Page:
Reception of the Immaculate
|Donna Rougeux in pulpit at ordination, Janice Sevre Duszysnka on right|
By Donna Rougeux
First Reading: Genesis 3:9-15,20
Second Reading: Ephesians 1:3-6, 11-12
Gospel: Luke 1:26-38
On this special day that the church has set aside as the Immaculate Conception of Mary we need to talk about the "s" word...Sin. The evolution of defining sin and the concept of original sin led to the belief that Mary was unstained by sin from birth. Original sin is a concept that comes from an interpretation of the story in Genesis that we read in the first reading tonight. I would like to suggest that the 'original sin' interpretation is a misunderstanding of what the story is actually teaching. The doctrine of the Immaculate Conception is based on this misunderstanding of the Genesis story. Therefore there is a problem with the Immaculate conception doctrine if in fact it is based on a misinterpretation of scripture. The misinterpretation involves seeing the Genesis story as a telling of an actual event in history. It views Adam and Eve as the original people created by God.
Here are some problems with looking at the story as a retelling of an actual event: 1)Who was there recording this actual event? 2)Can snakes actually talk? 3)If the original people would have not eaten the forbidden fruit then sin would have never come into the world. I'm sure you can think of other problems. The doctrine of the Immaculate conception carries these misunderstandings further because it says Mary is the new Eve who was conceived in the sinless garden of her mother's womb and was untainted by original sin. This immaculate conception of Mary allows her to be the perfect candidate to become the mother of Jesus. There is a theological desire to clean up the sinful world so that the Son of God can enter. This is sort of like cleaning your house before entertaining guests.This points to the problem that has plagued the church over the centuries..too much emphasis on the human ability to make things perfect for God. When we do this there is no room in the equation for allowing God to actually be with us the way we need God with us. But this is what happened with the immaculate conception doctrine. The house needed to be immaculate before the most special guest, Jesus entered the world. Mary needed to be free from original sin.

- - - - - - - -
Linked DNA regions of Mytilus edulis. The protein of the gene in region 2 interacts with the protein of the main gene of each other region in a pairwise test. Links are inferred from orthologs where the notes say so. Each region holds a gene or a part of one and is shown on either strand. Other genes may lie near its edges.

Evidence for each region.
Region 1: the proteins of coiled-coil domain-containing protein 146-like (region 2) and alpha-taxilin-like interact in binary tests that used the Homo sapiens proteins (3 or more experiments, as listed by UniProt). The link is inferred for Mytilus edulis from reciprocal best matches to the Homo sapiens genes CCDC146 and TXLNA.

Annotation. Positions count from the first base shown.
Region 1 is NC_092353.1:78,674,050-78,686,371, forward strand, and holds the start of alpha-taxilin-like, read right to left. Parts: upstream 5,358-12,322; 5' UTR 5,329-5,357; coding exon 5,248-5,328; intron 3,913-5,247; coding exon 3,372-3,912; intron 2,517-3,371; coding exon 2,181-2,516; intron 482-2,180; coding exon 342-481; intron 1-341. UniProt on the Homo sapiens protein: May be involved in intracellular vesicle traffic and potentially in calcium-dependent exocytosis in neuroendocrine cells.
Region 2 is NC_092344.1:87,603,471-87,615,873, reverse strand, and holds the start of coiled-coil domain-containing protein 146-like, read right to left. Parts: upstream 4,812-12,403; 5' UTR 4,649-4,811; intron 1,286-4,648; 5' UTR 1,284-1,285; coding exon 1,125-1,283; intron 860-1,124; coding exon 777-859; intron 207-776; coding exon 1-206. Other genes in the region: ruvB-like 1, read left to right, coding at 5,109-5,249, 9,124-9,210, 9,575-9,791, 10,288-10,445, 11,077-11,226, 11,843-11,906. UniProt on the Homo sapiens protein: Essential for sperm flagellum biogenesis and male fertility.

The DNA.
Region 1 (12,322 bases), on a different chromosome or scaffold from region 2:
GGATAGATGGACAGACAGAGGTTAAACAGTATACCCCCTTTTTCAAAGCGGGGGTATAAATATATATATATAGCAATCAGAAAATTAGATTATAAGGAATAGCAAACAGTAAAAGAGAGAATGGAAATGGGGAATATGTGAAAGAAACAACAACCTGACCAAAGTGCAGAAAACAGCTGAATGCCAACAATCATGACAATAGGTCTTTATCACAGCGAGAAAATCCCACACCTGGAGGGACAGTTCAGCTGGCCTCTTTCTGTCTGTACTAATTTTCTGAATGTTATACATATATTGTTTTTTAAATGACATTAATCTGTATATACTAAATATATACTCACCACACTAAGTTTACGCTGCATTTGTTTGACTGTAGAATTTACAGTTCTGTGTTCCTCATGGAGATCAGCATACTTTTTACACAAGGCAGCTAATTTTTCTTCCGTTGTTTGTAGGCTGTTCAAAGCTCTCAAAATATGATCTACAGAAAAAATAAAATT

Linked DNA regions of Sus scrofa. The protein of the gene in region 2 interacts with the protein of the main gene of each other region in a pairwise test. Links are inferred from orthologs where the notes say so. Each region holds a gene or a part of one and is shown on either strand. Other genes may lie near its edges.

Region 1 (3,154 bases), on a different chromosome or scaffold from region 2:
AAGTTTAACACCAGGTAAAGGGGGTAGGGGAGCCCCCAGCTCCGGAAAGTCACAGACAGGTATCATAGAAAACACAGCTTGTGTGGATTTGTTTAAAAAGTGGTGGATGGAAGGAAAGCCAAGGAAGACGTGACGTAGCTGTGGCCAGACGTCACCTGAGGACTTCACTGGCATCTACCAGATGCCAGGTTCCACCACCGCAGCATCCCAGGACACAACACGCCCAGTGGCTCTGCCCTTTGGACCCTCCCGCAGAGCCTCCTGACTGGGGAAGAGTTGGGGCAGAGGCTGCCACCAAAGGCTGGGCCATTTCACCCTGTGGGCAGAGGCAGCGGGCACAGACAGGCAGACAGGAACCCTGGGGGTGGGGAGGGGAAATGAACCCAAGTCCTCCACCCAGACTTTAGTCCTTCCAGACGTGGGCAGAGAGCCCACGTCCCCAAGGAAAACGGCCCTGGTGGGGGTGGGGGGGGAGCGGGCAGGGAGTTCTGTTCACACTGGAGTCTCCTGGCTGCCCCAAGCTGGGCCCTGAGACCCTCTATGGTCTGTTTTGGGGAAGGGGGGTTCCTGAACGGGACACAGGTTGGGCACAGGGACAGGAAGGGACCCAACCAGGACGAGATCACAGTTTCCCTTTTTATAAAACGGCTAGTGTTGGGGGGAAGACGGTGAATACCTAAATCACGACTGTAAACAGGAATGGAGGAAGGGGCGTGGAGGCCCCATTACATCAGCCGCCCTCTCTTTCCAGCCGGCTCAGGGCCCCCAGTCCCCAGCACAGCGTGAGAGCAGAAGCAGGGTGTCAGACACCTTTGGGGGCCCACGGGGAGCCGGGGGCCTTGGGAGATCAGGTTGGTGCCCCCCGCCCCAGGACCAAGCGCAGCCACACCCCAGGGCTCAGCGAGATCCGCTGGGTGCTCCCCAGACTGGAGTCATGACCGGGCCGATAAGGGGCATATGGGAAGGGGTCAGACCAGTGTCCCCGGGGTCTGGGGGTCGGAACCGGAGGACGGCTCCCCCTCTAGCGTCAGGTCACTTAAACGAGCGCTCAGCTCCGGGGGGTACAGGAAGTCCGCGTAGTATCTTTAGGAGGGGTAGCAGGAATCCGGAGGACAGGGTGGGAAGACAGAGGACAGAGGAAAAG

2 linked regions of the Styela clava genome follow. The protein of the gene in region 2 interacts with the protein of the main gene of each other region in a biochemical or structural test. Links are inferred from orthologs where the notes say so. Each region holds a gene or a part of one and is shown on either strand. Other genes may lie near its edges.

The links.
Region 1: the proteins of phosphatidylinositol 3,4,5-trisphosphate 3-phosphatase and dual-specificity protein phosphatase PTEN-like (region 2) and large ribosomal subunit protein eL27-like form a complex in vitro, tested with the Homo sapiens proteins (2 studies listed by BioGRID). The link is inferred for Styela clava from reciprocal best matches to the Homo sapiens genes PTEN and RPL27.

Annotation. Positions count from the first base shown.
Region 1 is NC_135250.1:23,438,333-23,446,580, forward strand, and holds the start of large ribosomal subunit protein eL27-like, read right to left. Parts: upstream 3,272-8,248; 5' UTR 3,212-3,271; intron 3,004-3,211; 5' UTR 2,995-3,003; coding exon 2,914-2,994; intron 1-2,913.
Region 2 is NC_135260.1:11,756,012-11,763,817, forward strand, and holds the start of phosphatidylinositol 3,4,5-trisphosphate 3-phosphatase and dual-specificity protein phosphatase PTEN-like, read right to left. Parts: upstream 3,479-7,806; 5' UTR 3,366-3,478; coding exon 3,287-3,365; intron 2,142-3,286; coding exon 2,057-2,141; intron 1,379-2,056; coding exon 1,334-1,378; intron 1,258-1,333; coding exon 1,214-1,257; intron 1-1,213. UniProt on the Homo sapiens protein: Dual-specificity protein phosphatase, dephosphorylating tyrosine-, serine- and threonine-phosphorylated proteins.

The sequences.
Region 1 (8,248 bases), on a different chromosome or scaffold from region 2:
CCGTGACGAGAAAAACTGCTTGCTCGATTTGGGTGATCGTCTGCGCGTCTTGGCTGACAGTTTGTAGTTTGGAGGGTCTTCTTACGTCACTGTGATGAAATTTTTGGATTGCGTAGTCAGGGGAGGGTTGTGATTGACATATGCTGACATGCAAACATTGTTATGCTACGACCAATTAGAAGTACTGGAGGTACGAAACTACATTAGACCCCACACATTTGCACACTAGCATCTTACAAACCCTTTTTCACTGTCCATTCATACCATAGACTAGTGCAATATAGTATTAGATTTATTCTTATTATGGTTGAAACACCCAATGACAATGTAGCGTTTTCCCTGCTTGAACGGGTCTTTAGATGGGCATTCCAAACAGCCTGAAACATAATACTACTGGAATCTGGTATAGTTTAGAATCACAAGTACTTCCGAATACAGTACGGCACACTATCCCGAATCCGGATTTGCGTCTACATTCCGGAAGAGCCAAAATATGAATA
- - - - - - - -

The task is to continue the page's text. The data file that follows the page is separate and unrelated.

But guess what? Jesus doesn't mind dirt, clutter or sin. In fact it says in the scriptures that Jesus came to be with the sinners not the saints. It is less about us trying to get things in perfect condition before God can enter the world and more about receiving God openly and willingly the way Mary did. I think there is heavy theological baggage connected to thinking we have the ability to make things immaculate for God.
I would like to offer another understanding of the story in genesis that will help us be released from this theological baggage so that the doctrine of the immaculate conception can be reframed and even renamed. This alternate interpretation of the story in Genesis comes from the book Discovering Old Testament Origins by Margie Ralph. She teaches that this story in Genesis is written in the literary form called myth. The definition of myth is an imaginative and symbolic story about a reality which is beyond comprehension. The reality beyond comprehension in this story is the common experience of suffering.